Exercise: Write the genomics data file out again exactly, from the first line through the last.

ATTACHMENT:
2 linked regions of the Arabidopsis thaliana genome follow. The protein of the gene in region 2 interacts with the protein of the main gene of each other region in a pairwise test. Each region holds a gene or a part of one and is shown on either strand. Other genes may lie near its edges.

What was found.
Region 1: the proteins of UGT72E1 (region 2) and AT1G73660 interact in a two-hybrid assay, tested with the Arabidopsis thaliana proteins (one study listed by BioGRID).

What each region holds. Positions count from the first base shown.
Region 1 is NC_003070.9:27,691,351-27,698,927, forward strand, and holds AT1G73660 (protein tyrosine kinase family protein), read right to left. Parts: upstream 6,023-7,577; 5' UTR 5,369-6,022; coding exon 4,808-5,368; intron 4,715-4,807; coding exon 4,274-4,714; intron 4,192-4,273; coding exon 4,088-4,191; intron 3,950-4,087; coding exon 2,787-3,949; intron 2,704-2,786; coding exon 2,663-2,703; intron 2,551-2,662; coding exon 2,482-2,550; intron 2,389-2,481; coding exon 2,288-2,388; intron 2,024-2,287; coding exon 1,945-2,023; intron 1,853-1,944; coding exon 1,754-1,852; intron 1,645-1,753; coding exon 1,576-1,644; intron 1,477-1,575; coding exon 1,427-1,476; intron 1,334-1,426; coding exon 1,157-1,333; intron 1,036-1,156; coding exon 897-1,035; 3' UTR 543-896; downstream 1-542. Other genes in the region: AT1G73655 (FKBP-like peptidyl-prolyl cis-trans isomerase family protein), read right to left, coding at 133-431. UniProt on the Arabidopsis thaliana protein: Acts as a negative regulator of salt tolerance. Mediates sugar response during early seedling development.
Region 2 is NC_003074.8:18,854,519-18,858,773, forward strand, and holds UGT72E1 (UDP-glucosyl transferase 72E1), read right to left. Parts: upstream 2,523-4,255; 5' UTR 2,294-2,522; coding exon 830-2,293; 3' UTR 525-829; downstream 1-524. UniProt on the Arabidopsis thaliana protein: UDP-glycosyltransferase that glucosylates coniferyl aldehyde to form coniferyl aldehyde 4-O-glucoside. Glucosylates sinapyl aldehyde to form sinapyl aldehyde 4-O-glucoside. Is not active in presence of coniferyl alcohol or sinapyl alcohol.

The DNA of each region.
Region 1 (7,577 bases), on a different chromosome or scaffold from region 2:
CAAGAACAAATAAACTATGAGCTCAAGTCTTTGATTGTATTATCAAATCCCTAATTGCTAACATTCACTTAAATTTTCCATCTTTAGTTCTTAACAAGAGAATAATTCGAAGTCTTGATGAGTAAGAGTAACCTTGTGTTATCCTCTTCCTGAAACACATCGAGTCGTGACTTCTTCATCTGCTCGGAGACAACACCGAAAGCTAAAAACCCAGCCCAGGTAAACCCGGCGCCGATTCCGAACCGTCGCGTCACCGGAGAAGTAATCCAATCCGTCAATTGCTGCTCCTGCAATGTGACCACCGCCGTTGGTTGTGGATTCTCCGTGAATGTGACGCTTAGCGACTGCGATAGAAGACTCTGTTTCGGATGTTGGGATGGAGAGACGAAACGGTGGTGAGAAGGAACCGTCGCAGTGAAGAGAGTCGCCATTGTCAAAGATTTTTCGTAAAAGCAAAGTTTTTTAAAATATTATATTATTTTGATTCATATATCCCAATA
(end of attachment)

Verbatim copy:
2 linked regions of the Arabidopsis thaliana genome follow. The protein of the gene in region 2 interacts with the protein of the main gene of each other region in a pairwise test. Each region holds a gene or a part of one and is shown on either strand. Other genes may lie near its edges.

What was found.
Region 1: the proteins of UGT72E1 (region 2) and AT1G73660 interact in a two-hybrid assay, tested with the Arabidopsis thaliana proteins (one study listed by BioGRID).

What each region holds. Positions count from the first base shown.
Region 1 is NC_003070.9:27,691,351-27,698,927, forward strand, and holds AT1G73660 (protein tyrosine kinase family protein), read right to left. Parts: upstream 6,023-7,577; 5' UTR 5,369-6,022; coding exon 4,808-5,368; intron 4,715-4,807; coding exon 4,274-4,714; intron 4,192-4,273; coding exon 4,088-4,191; intron 3,950-4,087; coding exon 2,787-3,949; intron 2,704-2,786; coding exon 2,663-2,703; intron 2,551-2,662; coding exon 2,482-2,550; intron 2,389-2,481; coding exon 2,288-2,388; intron 2,024-2,287; coding exon 1,945-2,023; intron 1,853-1,944; coding exon 1,754-1,852; intron 1,645-1,753; coding exon 1,576-1,644; intron 1,477-1,575; coding exon 1,427-1,476; intron 1,334-1,426; coding exon 1,157-1,333; intron 1,036-1,156; coding exon 897-1,035; 3' UTR 543-896; downstream 1-542. Other genes in the region: AT1G73655 (FKBP-like peptidyl-prolyl cis-trans isomerase family protein), read right to left, coding at 133-431. UniProt on the Arabidopsis thaliana protein: Acts as a negative regulator of salt tolerance. Mediates sugar response during early seedling development.
Region 2 is NC_003074.8:18,854,519-18,858,773, forward strand, and holds UGT72E1 (UDP-glucosyl transferase 72E1), read right to left. Parts: upstream 2,523-4,255; 5' UTR 2,294-2,522; coding exon 830-2,293; 3' UTR 525-829; downstream 1-524. UniProt on the Arabidopsis thaliana protein: UDP-glycosyltransferase that glucosylates coniferyl aldehyde to form coniferyl aldehyde 4-O-glucoside. Glucosylates sinapyl aldehyde to form sinapyl aldehyde 4-O-glucoside. Is not active in presence of coniferyl alcohol or sinapyl alcohol.

The DNA of each region.
Region 1 (7,577 bases), on a different chromosome or scaffold from region 2:
CAAGAACAAATAAACTATGAGCTCAAGTCTTTGATTGTATTATCAAATCCCTAATTGCTAACATTCACTTAAATTTTCCATCTTTAGTTCTTAACAAGAGAATAATTCGAAGTCTTGATGAGTAAGAGTAACCTTGTGTTATCCTCTTCCTGAAACACATCGAGTCGTGACTTCTTCATCTGCTCGGAGACAACACCGAAAGCTAAAAACCCAGCCCAGGTAAACCCGGCGCCGATTCCGAACCGTCGCGTCACCGGAGAAGTAATCCAATCCGTCAATTGCTGCTCCTGCAATGTGACCACCGCCGTTGGTTGTGGATTCTCCGTGAATGTGACGCTTAGCGACTGCGATAGAAGACTCTGTTTCGGATGTTGGGATGGAGAGACGAAACGGTGGTGAGAAGGAACCGTCGCAGTGAAGAGAGTCGCCATTGTCAAAGATTTTTCGTAAAAGCAAAGTTTTTTAAAATATTATATTATTTTGATTCATATATCCCAATA